- Change in Nonfarm Payrolls (Released 8:30 EST)
- Unemployment Rate (Released 8:30 EST)
- Unemployment Rate ALLX (Released 8:30 EST)
- Change in Manufacturing Payrolls (Released 8:30 EST)
- Average Hourly Earnings MoM (Released 8:30 EST)
- Average Hourly Earnings YoY (Released 8:30 EST)
- Average Weekly Hours (Released 8:30 EST)
- Wholesale Inventories MoM (Released 10:00 EST)
- Wholesale Inventories YoY (Released 10:00 EST)
- Consumer Credit (Released 15:00 EST)
Down 49,000 was better than expected.
Previous months revised down an additional total of 15,000.
Total employment is over 138 million, and the seasonal adjustment dropped the actual number by over 1.5 million jobs.
So this report is fighting strong seasonal adjustments.
5.5% unemployment from the household survey is a lot worse than expected.
Seems 500,000 new job seekers entered the labor force in that survey, apparently a statistical quirk added that many teenagers and 20-24 year olds out of sync with seasonal adjustments.
Even so, the labor markets remain on the weak side.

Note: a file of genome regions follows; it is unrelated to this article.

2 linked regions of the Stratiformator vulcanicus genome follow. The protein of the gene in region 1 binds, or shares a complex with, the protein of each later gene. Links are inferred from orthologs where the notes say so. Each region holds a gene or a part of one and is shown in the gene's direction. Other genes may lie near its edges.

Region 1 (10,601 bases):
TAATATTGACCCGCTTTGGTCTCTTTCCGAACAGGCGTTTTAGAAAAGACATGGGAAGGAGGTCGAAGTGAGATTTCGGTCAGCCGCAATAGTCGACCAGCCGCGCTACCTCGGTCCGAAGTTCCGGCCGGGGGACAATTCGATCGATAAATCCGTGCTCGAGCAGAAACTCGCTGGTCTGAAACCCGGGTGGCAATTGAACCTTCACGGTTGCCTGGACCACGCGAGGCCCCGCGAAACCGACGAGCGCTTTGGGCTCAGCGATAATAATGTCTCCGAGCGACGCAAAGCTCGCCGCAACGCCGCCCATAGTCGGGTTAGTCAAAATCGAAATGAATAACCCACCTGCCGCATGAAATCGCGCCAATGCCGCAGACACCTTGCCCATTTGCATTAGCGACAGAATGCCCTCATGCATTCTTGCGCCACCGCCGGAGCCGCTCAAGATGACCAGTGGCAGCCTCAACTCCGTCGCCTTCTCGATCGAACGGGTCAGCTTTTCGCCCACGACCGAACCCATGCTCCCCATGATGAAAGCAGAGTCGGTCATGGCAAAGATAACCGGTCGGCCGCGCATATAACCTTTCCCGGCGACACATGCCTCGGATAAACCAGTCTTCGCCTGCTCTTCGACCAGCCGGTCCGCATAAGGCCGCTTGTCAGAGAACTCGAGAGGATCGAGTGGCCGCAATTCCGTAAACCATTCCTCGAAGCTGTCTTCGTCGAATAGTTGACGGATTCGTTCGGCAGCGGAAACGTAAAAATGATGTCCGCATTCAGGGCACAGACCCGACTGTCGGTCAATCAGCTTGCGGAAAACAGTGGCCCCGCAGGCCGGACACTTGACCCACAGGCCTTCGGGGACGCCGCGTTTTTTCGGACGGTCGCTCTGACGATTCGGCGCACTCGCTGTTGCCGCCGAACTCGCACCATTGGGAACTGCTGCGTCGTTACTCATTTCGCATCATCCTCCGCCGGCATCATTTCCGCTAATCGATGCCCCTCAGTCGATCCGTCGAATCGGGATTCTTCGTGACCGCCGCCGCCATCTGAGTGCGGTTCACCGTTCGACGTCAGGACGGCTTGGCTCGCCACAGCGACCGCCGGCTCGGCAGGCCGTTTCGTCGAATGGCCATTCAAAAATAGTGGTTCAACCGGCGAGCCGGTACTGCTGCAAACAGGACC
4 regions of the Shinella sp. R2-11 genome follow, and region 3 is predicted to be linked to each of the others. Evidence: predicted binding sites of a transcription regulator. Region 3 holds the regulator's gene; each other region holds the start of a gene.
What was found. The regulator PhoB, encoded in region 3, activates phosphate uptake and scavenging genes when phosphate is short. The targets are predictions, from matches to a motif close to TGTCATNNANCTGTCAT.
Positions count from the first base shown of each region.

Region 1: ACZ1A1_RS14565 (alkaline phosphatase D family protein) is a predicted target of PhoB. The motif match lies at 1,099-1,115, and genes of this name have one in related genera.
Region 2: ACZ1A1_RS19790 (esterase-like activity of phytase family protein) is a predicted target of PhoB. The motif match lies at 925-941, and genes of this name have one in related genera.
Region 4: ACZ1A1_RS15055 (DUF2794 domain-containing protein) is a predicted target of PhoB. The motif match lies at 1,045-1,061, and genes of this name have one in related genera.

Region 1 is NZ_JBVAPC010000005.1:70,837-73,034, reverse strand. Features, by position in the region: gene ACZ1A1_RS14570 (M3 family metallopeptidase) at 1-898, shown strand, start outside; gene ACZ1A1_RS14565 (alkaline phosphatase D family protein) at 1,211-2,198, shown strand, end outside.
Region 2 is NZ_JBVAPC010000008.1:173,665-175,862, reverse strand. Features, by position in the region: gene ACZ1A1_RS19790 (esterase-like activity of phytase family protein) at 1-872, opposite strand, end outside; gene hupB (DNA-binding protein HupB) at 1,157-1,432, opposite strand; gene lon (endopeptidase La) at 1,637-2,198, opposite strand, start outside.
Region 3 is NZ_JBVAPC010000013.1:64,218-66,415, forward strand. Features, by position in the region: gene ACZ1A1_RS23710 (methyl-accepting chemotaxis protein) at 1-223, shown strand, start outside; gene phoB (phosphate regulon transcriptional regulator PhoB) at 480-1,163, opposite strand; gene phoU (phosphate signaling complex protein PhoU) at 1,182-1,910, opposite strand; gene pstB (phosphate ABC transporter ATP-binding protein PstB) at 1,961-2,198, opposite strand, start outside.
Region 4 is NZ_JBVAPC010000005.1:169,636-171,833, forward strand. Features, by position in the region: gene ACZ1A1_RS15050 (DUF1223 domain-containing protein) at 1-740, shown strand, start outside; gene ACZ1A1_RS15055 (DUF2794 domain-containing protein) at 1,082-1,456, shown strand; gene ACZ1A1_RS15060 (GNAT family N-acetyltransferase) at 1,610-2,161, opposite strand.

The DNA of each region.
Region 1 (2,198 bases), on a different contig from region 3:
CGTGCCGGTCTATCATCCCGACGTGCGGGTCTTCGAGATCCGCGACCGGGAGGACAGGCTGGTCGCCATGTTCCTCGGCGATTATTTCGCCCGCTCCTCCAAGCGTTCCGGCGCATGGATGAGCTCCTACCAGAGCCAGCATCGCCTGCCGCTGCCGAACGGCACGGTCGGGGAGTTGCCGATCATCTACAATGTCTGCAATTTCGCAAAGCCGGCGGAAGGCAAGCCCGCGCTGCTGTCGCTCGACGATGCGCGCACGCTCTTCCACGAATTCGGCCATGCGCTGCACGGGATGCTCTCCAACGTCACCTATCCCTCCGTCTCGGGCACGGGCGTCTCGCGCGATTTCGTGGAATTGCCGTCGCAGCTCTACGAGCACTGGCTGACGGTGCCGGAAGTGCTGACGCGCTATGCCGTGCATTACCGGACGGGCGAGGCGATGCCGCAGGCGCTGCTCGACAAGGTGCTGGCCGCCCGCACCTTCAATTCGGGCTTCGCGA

But they are strong enough to support crude at $131.72 (as Saudi oil production continues to grow at even these higher prices and headline inflation) is well north of 4%, as the May CPI is expected to show.
Employment is also strong enough to yield positive GDP growth – no recession yet.
Better than expected, in line with other recent report.
A touch higher than expected, but not that bad.
Also a bit higher than expected, but still not moving higher.
‘Wage inflation’ is not the issue, nor is it necessary condition for problematic inflation, especially in an export economy.
Higher than expected, but not at recession levels yet.
Higher than expected, but still not all that high.
This month a bit better than expected, last month revised down a bit. Consumer credit seems to be chugging along at better than recession levels.